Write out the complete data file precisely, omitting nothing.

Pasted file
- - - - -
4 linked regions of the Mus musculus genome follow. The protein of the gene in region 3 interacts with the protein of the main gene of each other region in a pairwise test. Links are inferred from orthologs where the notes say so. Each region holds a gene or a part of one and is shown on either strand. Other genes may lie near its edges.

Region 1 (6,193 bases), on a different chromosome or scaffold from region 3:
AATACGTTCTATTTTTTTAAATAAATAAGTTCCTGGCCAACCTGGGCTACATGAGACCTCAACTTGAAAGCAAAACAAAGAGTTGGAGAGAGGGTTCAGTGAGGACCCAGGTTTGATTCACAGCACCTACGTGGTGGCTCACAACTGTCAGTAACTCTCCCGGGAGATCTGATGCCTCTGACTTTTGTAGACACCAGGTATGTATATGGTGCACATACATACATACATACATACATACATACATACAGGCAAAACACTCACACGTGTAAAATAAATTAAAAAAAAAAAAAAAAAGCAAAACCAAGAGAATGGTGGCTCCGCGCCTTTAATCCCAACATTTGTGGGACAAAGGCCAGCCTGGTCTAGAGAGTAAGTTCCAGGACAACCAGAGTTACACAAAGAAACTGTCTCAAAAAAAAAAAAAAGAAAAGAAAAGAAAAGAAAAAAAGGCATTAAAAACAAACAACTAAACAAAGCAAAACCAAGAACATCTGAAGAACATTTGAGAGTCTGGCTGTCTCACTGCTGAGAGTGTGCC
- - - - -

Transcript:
4 linked regions of the Mus musculus genome follow. The protein of the gene in region 3 interacts with the protein of the main gene of each other region in a pairwise test. Links are inferred from orthologs where the notes say so. Each region holds a gene or a part of one and is shown on either strand. Other genes may lie near its edges.

Region 1 (6,193 bases), on a different chromosome or scaffold from region 3:
AATACGTTCTATTTTTTTAAATAAATAAGTTCCTGGCCAACCTGGGCTACATGAGACCTCAACTTGAAAGCAAAACAAAGAGTTGGAGAGAGGGTTCAGTGAGGACCCAGGTTTGATTCACAGCACCTACGTGGTGGCTCACAACTGTCAGTAACTCTCCCGGGAGATCTGATGCCTCTGACTTTTGTAGACACCAGGTATGTATATGGTGCACATACATACATACATACATACATACATACATACAGGCAAAACACTCACACGTGTAAAATAAATTAAAAAAAAAAAAAAAAAGCAAAACCAAGAGAATGGTGGCTCCGCGCCTTTAATCCCAACATTTGTGGGACAAAGGCCAGCCTGGTCTAGAGAGTAAGTTCCAGGACAACCAGAGTTACACAAAGAAACTGTCTCAAAAAAAAAAAAAAGAAAAGAAAAGAAAAGAAAAAAAGGCATTAAAAACAAACAACTAAACAAAGCAAAACCAAGAACATCTGAAGAACATTTGAGAGTCTGGCTGTCTCACTGCTGAGAGTGTGCC